LESLIE: Now we’ve got Floyd in Iowa on the line who needs some help with a crawlspace.
FLOYD: I just recently purchased a home. And in part of the basement, I have a crawlspace. And when the inspector came in to do the inspection on the house, he recommended that I put plastic down and to close the vent. When I was listening to you guys’ show the other day, I noticed that you guys said something about keeping the vents open so nothing ventilates into the house. So I was just kind of trying to find out, you know, which direction should I go? What kind of plastic should I use? And does it sound like a good idea?
TOM: OK. So, let me clarify for you. First of all, reducing crawlspace moisture is important. Putting a plastic vapor barrier down across the floor of a crawlspace is always a good idea. You use the plastic Visqueen – the big, wide sheets – overlap them about 3 feet. Try to get as much of that surface covered. What you’re doing is preventing some of the evaporation of soil – of moisture up through the soil – so that’s a good thing.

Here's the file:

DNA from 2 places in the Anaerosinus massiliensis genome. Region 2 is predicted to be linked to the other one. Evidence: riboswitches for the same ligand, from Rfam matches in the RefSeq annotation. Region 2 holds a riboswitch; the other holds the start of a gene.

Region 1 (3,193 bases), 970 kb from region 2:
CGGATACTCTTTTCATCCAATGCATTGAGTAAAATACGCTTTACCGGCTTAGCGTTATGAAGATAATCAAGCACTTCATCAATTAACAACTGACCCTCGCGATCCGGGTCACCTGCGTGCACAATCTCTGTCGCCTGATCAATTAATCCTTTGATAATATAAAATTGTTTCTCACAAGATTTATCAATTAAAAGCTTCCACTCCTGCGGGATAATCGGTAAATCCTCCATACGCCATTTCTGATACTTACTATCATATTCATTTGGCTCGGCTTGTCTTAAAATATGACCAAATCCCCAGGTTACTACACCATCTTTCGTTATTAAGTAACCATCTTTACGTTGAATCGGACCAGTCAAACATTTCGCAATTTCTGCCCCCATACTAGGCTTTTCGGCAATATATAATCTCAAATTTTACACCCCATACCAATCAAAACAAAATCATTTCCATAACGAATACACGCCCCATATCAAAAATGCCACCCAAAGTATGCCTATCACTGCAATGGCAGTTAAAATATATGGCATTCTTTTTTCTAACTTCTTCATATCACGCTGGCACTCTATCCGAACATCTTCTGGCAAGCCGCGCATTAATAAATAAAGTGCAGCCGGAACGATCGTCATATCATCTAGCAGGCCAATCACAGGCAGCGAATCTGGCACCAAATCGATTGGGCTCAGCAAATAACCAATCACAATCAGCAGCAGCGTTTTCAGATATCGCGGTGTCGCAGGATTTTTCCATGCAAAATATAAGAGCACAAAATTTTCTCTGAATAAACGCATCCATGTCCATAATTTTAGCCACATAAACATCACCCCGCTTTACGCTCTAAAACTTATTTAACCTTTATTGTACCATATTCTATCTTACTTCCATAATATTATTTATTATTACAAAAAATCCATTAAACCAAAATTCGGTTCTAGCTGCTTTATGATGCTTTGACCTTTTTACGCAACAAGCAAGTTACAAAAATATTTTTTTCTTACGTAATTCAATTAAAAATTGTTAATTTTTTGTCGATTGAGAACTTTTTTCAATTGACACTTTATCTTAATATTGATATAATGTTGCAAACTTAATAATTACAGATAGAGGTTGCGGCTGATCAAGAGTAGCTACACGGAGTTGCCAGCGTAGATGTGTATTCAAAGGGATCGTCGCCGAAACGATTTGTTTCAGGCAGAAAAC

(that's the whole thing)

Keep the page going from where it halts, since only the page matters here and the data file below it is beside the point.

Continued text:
In terms of the vents, the vents should be opened throughout most of the year except, perhaps, just the coldest months of the winter. So if you close it, say, November and December and maybe January, that’d be OK. But for the rest of the year, those vents should be open because it helps take the moisture out.
FLOYD: Now, I also have insulation up in the rafters of the floor joists. Is it a good idea to put – or to seal that with any kind of plastic at all or should I leave those exposed?
TOM: Nope. No, you can leave it exposed just like that. It needs to ventilate.
FLOYD: OK. Good deal.
TOM: Alright? Good luck with that project. Thanks so much for calling us at 888-MONEY-PIT.